How to Name Your Pet

Pete So High


Veneer of Charm


Max Dynamite


These are the names of just some of the racehorses in action at the Fairyhouse racetrack in Ireland today. Have you ever wondered why racehorses have such strange names?

The answer is pretty straightforward. Most of the associations that govern horseracing, like the Jockey Club in the United States, have similar and strict rules about naming horses. They can’t feature punctuation, for example, be more than 18 letters long, or feature a real person’s name.

This is naturally going to limit owners in terms of the names they can choose. Still, I think people have got so used to unusual racehorse names that owners compete with each other a little to come up with more unusual names. And I think it’s only natural to want your horse’s name to stand out a bit.

All this got me thinking about how we name animals, specifically pets. When I was young and our family brought our dogs home for the first tim, I’d always try to get a laugh by hilariously suggesting we give them prosaic human names like Anthony, or Eric, or Brian. Like I said, clearly hilarious, and not the kind of thing you’d quickly get tired of at all. Clearly such names were ridiculous, but why?

It’s not like we never give pets human names. In fact, the four dogs we had over the years were called Benji, Jake, Gypsy, and Daisy. And while you don’t meet too many Benjis these days, all four are still names that could easily be given to a person.

Looking at some of the most common English-language names for pets (specifically dogs), there are a few others that would also work for a human. Toby, Charlie, Sadie, Chloe, Sophie, Zoe, Abby etc.

But then of course there’s Buddy, and Rocky, and Bear, and Lucky, which you could name your children if you wanted, but it’s a little less likely isn’t it? I mean, they’re not Spot or Fido, but they’re not a million miles away either.

What is it that makes some names fit for both pets and people? If you take a look back at the ones that work for both, they all share something in common: E. Well, the sound /i:/, as in Benji, Daisy, Gypsy etc. I’ve mentioned before that we no longer have a standard diminutive form in English, but adding the /i:/ sound to the end of a name is a pretty common way to achieve the effect. Just look at some of the other names a little further down the lists of popular dog names: Teddy, Sammy, Rosie, Annie, Gracie: all diminutive forms of common human names.

I think that’s what makes them work: they’re recognisably human names, so we’ve no problem using them for our children. But using the diminutive makes them more playful and a little less serious, perfectly suitable for our furry little friends.

Thinking back to the rules for naming racehorses, we should consider ourselves lucky that we don’t have similar rules for naming pets. I can’t imagine we’d feel so close to Mametz Wood or Limerick Lord.

Oh, and that’s Gizmo in the picture up top by the way, proving that there are no hard rules in the English language, only patterns with lots of exceptions.

28 thoughts on “How to Name Your Pet

  1. I named my westie Agnes because I wanted a Scottish name for her! (And I love Agnes from Despicable Me 😊) I like human names for pets because pets are as important to me as people, but I know I’m an oddity there.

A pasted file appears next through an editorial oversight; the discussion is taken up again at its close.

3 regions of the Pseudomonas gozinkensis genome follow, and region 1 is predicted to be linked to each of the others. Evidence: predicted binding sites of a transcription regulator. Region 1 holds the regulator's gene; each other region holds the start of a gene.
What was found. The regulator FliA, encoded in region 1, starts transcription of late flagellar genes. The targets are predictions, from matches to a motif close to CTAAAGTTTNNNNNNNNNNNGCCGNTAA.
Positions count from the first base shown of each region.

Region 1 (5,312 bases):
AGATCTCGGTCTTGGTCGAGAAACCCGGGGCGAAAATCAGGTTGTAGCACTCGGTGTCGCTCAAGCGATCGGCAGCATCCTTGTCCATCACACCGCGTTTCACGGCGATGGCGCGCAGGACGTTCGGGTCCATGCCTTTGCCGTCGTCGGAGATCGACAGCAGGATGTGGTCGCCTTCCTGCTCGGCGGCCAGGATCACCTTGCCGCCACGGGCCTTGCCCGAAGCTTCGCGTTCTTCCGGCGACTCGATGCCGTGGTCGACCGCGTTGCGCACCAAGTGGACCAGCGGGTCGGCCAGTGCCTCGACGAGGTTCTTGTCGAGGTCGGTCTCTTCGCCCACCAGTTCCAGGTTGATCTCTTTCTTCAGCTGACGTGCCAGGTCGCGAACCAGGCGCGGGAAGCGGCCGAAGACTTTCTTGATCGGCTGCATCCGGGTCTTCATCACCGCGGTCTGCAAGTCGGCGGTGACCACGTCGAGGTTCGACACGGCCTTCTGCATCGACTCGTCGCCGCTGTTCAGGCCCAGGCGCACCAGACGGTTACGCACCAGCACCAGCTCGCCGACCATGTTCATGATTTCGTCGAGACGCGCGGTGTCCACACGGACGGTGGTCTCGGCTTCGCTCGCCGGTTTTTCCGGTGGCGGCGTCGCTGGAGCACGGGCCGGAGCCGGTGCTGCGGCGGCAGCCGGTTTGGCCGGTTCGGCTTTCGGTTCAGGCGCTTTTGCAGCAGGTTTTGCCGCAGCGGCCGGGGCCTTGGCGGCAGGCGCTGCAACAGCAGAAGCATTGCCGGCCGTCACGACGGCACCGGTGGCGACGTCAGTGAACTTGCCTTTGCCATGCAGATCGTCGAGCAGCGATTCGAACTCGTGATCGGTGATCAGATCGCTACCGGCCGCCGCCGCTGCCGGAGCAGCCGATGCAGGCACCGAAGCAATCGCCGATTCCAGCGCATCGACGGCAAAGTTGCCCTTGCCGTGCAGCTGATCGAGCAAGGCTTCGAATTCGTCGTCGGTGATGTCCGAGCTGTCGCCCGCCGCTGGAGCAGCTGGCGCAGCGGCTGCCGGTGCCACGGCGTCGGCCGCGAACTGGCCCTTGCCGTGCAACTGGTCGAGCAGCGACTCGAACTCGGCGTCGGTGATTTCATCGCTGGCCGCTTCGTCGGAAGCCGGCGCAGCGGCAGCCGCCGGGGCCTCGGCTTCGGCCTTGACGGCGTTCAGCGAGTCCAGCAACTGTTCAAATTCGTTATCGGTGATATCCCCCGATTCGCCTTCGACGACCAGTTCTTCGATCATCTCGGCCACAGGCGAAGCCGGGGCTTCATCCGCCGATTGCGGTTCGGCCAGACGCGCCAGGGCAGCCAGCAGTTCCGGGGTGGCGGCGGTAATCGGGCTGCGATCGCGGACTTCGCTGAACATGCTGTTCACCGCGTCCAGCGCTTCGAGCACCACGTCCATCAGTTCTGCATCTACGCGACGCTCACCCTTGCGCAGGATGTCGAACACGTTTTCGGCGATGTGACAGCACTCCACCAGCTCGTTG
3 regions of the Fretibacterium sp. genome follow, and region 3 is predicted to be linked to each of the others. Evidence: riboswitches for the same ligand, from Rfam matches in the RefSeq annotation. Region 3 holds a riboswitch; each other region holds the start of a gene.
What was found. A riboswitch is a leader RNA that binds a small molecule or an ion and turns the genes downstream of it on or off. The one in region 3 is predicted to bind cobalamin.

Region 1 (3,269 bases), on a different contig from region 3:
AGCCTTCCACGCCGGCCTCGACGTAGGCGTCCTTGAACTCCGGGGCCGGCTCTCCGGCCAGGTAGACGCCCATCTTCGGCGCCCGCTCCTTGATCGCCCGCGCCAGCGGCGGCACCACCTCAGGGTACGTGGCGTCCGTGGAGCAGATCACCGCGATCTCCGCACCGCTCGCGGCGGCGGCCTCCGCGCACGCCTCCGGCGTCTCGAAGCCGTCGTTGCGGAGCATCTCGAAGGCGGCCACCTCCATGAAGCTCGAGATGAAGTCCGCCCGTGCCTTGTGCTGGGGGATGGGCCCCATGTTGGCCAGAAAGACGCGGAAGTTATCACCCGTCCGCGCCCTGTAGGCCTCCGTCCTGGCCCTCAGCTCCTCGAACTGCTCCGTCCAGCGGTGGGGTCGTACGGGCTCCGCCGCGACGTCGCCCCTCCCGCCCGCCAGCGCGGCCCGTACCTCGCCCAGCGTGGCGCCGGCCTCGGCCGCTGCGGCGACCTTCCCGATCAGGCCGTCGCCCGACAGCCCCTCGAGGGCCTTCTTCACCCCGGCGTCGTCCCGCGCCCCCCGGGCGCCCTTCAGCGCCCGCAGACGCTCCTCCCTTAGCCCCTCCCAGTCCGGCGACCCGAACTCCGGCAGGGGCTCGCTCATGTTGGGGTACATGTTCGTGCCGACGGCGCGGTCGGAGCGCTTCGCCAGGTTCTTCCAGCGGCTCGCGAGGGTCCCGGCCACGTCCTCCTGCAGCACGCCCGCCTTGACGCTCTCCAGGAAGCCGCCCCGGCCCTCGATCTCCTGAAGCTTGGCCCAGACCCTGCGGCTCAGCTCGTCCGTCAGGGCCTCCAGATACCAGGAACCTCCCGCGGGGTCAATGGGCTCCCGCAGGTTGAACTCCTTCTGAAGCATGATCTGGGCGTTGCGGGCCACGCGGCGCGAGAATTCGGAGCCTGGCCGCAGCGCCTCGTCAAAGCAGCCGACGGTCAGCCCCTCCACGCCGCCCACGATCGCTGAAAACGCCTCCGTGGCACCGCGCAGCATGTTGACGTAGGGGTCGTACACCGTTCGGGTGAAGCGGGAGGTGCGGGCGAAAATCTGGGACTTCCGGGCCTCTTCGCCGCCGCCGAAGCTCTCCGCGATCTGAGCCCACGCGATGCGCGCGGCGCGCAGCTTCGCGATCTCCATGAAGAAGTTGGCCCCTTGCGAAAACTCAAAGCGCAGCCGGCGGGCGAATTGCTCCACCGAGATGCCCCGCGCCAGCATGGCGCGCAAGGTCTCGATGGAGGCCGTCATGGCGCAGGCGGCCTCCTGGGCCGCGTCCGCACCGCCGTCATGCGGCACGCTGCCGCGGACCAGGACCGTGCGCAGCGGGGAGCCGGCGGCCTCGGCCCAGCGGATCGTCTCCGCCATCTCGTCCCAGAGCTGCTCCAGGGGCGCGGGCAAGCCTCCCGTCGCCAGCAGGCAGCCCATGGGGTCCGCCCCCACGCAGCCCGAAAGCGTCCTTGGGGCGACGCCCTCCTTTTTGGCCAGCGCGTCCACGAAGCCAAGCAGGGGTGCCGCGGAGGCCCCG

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  2. A character in a video game that I enjoy had named his car Ser Pounce-a-lot. I found it so strange when I first read it. Two of my cats have regular human names and I get weird looks whenever people ask what they’re called. It’s strange how it all works.

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  3. I looked to the Cornish language for my pet name and found the wonderfully descriptive of our new, unlikely to grow very large puppy ‘Gwynnik’. ‘Gwynn’ is white, suffix ‘ik’ for small… so little white thing. Ideal.

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  4. Before our current two reprobates, I had a Giant Schnauzer, we called her Tosca, and yes, she was an absolute diva! Crazy dog!

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  5. Guide dog litters are named by going through the alphabet. I think they ignore X, but when it comes to a Z litter or a Q litter, then you can be sure of some more unusual names for the puppies. I was lucky with Cindy, but some guide dog names are a bit odd!

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  6. Some cats that wandered into my world were given names like Crooked, Saudi, D.J. & Butch, the dogs were given names like Ginger and Snowball…my Mom lived on a bucolic property up country where she became known as the cat lady, people would drop off their cats and she would take them in…some of their names were Peaches, Misty, Ralph and Cheeky. Thank you for the trip down memory lane…you made me smile (again!)!

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  7. A lot of my pets had names based on how they looked. My dog was Angel (she was white plus she survived parvo), my cat was Stripes (she was a tabby), my guinea pig was Cinnamon (she was cinnamon colored) & my chinchilla is Valentine (he’s albino so he’s white with red eyes).

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  8. My pets have all had names that mean something, although my dog is called Lulu, which is just Lulu! My cat is called Purdy (because she purrs). I have had cats called Olly (he was a stray that we took in one Christmas, thought he was a she, named “her” Holly, then that became Olly on discovery of the mistake), Sid (after Sydney Australia where we lived for a while), Maggie (after The magnetic Islands, one of my fave places in the world) and Heidi (because she loved to get in drawers) I think I might go off piste with my next stray I end up with! haha

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